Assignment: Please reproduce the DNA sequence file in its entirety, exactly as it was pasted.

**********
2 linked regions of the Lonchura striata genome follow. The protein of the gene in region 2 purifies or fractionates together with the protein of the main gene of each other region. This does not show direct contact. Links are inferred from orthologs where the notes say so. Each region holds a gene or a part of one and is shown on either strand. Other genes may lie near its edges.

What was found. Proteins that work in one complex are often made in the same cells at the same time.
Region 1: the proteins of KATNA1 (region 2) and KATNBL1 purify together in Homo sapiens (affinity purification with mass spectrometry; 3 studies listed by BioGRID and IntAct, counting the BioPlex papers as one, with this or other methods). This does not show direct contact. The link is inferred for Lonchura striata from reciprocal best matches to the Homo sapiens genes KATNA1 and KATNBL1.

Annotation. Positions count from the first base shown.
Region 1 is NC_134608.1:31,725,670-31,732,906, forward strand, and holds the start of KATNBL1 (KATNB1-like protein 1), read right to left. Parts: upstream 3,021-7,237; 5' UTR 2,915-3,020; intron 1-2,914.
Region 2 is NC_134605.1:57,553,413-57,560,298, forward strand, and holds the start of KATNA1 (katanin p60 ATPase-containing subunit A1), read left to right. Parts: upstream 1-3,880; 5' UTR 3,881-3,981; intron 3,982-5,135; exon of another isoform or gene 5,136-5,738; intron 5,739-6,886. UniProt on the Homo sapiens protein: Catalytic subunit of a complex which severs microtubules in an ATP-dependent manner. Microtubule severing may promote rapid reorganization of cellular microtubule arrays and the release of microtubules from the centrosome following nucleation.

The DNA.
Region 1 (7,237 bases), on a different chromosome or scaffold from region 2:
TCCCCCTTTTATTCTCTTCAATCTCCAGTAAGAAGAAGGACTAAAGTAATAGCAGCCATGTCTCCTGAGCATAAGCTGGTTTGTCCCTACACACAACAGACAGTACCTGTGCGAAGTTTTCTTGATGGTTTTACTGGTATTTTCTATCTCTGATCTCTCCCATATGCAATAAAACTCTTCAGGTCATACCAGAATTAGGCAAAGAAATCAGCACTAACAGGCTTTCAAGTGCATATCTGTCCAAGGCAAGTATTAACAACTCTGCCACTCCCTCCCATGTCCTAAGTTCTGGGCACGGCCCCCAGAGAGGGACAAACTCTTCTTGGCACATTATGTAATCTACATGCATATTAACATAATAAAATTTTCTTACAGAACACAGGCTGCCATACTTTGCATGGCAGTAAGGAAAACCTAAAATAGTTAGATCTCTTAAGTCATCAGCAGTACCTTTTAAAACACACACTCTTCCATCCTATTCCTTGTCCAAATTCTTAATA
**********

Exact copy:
2 linked regions of the Lonchura striata genome follow. The protein of the gene in region 2 purifies or fractionates together with the protein of the main gene of each other region. This does not show direct contact. Links are inferred from orthologs where the notes say so. Each region holds a gene or a part of one and is shown on either strand. Other genes may lie near its edges.

What was found. Proteins that work in one complex are often made in the same cells at the same time.
Region 1: the proteins of KATNA1 (region 2) and KATNBL1 purify together in Homo sapiens (affinity purification with mass spectrometry; 3 studies listed by BioGRID and IntAct, counting the BioPlex papers as one, with this or other methods). This does not show direct contact. The link is inferred for Lonchura striata from reciprocal best matches to the Homo sapiens genes KATNA1 and KATNBL1.

Annotation. Positions count from the first base shown.
Region 1 is NC_134608.1:31,725,670-31,732,906, forward strand, and holds the start of KATNBL1 (KATNB1-like protein 1), read right to left. Parts: upstream 3,021-7,237; 5' UTR 2,915-3,020; intron 1-2,914.
Region 2 is NC_134605.1:57,553,413-57,560,298, forward strand, and holds the start of KATNA1 (katanin p60 ATPase-containing subunit A1), read left to right. Parts: upstream 1-3,880; 5' UTR 3,881-3,981; intron 3,982-5,135; exon of another isoform or gene 5,136-5,738; intron 5,739-6,886. UniProt on the Homo sapiens protein: Catalytic subunit of a complex which severs microtubules in an ATP-dependent manner. Microtubule severing may promote rapid reorganization of cellular microtubule arrays and the release of microtubules from the centrosome following nucleation.

The DNA.
Region 1 (7,237 bases), on a different chromosome or scaffold from region 2:
TCCCCCTTTTATTCTCTTCAATCTCCAGTAAGAAGAAGGACTAAAGTAATAGCAGCCATGTCTCCTGAGCATAAGCTGGTTTGTCCCTACACACAACAGACAGTACCTGTGCGAAGTTTTCTTGATGGTTTTACTGGTATTTTCTATCTCTGATCTCTCCCATATGCAATAAAACTCTTCAGGTCATACCAGAATTAGGCAAAGAAATCAGCACTAACAGGCTTTCAAGTGCATATCTGTCCAAGGCAAGTATTAACAACTCTGCCACTCCCTCCCATGTCCTAAGTTCTGGGCACGGCCCCCAGAGAGGGACAAACTCTTCTTGGCACATTATGTAATCTACATGCATATTAACATAATAAAATTTTCTTACAGAACACAGGCTGCCATACTTTGCATGGCAGTAAGGAAAACCTAAAATAGTTAGATCTCTTAAGTCATCAGCAGTACCTTTTAAAACACACACTCTTCCATCCTATTCCTTGTCCAAATTCTTAATA